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Pumpkintown

Families Focus On A Fun, Safe Place For Kids

Charlotte Minor doesn’t seem impressed with the giant pumpkin her father grew for a contest to benefit Children’s Advocacy Program. Submitted photo

It is heartwarming to hear the reasons the Minor and Genberg families built Pumpkintown.

“When we sit here watching the kids running around, it is rewarding. We hope that Pumpkintown can reach children in all situations where they can have a fun, safe environment,” said Sarah Minor who with her husband, Marshall, and her brother, Jason Genberg, and his wife Nicole own the business.

The concept of Pumpkintown was her brother’s idea.

“It was always the tradition to take my brother’s son, Brent, to Halloween attractions in Great Valley, New York and Waterford, Pennsylvania,” said Minor. “The kids are the research and development team. Brent is eight and is able to be honest. Jason is always running things by him to see if he thinks it would be good at Pumpkintown.”

Local parents are excited because they no longer have to drive a long distance to enjoy a fun, fall holiday tradition.

Marshall Minor shows the Pumpkin Shack to his daughter, Charlotte. Submitted photo

“We spent hours and hours enjoying all of the activities last year. We loved coming. It was very family-centered,” says Liz Gruber of Frewsburg. “My son was kicking and screaming and didn’t want to leave. Some kids had shoes on and some didn’t. It was like being on a farm.”

The Genbergs are the real estate brokers who listed the property. Even though the closing took place less than three months before opening last year, the couples were ready to open. Since then, they have added new attractions and have improved last year’s as well.

“The guys do all of the work,” said Minor. “Every single thing you see here was built by the guys with a little outside help with painting. All of the manual labor is done by them.”

New this year is miniature golf, a scarecrow maze and the Twister Shack, which is basically a hamster wheel for kids, as well as the addition of outside vendors who are selling crafts, kids books, toys for toddlers and babies, candy, children’s blankets and “a whole array of things.” Cider, pumpkins and chrysanthemum plants will be sold again this year. “We love to incorporate local family-owned businesses. There is so much heart that goes into them.”

Nationally-known sand sculptor Todd Pangborn will be on hand and Magic Steve will return with his balloon animals and magic show presentation. Also returning are the hay wagon and pony rides, petting zoo, Cow Train, apple cannons and gem mining.

The Wacky Goat Shack, inflated Pumpkin Jump Pad and giant slide are constants. The giant Pumpkintown photo op chair, sand yard, sports center and haunted house are also to be expected. The corn pit, where children play in dried corn kernels, will be expanded in the future because of its popularity. Another very popular part of Pumpkintown is Petey the Pumpkin, who may be seen going down the giant slide or on the hay ride.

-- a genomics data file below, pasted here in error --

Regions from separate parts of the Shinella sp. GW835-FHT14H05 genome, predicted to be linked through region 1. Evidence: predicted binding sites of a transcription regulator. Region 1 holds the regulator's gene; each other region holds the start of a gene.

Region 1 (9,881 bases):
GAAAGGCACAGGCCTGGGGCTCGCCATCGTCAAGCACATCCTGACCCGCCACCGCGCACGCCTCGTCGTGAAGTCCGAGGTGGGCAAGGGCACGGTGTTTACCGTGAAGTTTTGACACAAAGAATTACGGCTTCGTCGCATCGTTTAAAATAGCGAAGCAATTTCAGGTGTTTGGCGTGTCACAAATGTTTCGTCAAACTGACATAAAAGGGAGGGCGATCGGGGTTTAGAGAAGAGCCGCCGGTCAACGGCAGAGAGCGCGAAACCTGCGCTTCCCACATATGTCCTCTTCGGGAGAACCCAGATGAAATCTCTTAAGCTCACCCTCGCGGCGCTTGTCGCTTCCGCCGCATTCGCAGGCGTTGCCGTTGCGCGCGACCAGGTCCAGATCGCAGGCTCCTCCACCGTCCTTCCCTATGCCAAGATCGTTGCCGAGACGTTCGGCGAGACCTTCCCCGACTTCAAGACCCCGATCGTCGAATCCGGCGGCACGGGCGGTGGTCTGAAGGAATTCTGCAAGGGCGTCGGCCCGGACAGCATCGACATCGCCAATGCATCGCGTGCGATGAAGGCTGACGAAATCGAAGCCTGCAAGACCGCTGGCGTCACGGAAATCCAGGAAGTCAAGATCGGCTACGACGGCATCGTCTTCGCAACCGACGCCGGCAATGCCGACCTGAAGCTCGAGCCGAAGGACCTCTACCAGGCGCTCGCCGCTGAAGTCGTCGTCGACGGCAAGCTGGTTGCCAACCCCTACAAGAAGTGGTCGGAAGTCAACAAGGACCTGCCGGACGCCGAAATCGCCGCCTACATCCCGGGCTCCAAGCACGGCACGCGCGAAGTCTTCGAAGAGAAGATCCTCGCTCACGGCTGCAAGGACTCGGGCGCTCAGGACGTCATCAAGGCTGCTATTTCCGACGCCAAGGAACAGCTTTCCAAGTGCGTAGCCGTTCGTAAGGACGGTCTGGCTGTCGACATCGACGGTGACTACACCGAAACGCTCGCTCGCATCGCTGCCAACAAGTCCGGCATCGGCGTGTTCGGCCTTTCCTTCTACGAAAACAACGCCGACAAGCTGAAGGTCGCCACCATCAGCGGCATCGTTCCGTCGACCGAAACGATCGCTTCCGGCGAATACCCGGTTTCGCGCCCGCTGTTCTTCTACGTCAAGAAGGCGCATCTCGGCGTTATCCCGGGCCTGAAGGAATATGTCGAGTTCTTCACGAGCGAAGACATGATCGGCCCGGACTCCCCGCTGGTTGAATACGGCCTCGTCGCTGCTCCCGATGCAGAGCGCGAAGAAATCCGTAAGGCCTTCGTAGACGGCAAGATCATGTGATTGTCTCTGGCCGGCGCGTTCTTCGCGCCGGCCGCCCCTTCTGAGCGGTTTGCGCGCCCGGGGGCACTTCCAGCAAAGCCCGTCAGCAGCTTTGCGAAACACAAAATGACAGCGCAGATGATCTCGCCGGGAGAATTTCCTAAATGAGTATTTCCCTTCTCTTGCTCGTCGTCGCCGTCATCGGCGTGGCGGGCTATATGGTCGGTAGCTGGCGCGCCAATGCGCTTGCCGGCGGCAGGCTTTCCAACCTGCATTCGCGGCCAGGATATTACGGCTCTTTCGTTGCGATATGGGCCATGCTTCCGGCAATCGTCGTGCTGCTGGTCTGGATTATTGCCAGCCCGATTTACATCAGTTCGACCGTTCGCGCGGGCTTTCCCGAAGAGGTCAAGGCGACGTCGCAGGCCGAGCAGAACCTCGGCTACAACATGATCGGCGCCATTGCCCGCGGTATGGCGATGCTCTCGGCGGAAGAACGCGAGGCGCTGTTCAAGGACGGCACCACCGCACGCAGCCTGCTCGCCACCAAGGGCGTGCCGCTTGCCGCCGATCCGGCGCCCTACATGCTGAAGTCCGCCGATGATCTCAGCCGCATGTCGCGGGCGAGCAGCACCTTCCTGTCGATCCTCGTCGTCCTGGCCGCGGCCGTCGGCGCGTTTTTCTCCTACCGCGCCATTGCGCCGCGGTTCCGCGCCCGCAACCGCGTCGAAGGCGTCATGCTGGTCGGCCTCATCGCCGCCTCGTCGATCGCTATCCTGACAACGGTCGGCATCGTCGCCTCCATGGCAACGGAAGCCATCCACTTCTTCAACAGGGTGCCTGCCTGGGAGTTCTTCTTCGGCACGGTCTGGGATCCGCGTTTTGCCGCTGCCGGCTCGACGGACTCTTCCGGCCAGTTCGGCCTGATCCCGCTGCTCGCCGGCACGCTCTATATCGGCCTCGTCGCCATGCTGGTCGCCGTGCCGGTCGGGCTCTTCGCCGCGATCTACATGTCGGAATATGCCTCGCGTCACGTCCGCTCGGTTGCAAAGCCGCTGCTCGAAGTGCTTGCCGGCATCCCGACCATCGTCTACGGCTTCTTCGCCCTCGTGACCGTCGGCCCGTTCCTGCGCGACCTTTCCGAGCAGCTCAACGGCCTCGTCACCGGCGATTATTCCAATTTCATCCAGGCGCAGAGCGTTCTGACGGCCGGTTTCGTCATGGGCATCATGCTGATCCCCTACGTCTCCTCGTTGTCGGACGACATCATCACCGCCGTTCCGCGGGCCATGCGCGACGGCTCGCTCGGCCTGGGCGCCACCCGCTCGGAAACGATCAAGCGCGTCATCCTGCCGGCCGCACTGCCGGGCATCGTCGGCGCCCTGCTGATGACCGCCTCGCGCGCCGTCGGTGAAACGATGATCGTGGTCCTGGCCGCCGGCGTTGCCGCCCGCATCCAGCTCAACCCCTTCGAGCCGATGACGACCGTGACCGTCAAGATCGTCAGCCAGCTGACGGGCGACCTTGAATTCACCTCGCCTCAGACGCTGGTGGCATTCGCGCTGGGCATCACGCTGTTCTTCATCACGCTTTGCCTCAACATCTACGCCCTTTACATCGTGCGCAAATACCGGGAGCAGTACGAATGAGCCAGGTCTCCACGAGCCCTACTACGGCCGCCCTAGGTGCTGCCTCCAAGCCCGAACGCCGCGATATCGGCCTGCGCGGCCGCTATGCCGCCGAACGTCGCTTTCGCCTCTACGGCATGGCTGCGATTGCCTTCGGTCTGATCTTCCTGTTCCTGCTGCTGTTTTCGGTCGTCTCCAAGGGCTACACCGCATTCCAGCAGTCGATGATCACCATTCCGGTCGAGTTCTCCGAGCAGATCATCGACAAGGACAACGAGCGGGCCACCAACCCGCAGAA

A new gravel parking lot was built in an attempt to eliminate mud should rainy weather be experienced as was the case during their first season. Paths and trails have been covered with wood chips.

“Our main mission was to get rid of the mud. We had an amazing season on the days it didn’t rain,” said Minor. “We are taking a leap of faith and are pouring our hearts into something that may grow.”

Her husband, the son of a farmer, has grown a special giant pumpkin for a weight-guessing game where half of the proceeds will be given to Child Advocacy Program (CAP) and the other half to the winner with the closest guess. Pumpkintown will make a donation to CAP, as well.

The costume judging for children 12 and under will take place on Saturday, Oct. 19.

Senior citizens without children may enjoy watching the kids play and have fun as they browse the craft and vendor displays and enjoy fall treats in the rural setting. The couples are trying to make the fall activity affordable for grandparents to enjoy.

“We’ve sent out over 10,000 discount coupons to every local school,” she said. “Enough for each student to receive one.”

They offer school field trips and birthday party packages in two-hour blocks, which includes tent rental and special food prices.

Eventually, Pumpkintown will encompass the entire 53 acres owned by the families.

“Marshall and I always talk about how time is so important. We didn’t want to do a business that took us away from our children unless it was a business that would be for children,” said the mother. “Thank goodness we have amazing moms who help us. We’d be lost without our parents.”

Marshall Minor works for Chautauqua County and his wife owns Sarah Minor Photography. They are the parents of three-year old twin daughters, Charlotte and Caroline, and two-year old Clara. The Genbergs have a second son, Chase, who is two-years old.

Pumpkintown is located at 3435 Baker Street Ext., Jamestown. It is open Saturdays and Sundays from 10 a.m. to 6 p.m. Sept. 21 through Oct. 27. Regular admission is $10, seniors 65 and over are $5, children 2 and under are free and veterans and active military are free with ID. See more pictures at pumpkintownwny.com and on Facebook.

Minor has shared some of her family’s favorite fall recipes. She says the Scalloped Potato recipe never disappointments. The Carrot Cake recipe came from her mother, Lou Ann Peterson, who claims “it is tried and true and so good for fall.”

Carrot Cake

4 eggs

2 c sugar

1 c oil

2 c flour

2 tsp cinnamon

Pinch of nutmeg

2 tsp baking powder

1 tsp salt

1 tsp soda

1 tsp vanilla

9 oz crushed pineapple, drained

2 c shredded carrots

1 c chopped walnuts

1/2 stick butter

3 oz cream cheese, softened

1 tsp vanilla

2 c confectioner’s sugar

Dash of salt

2 or 3 drops lemon juice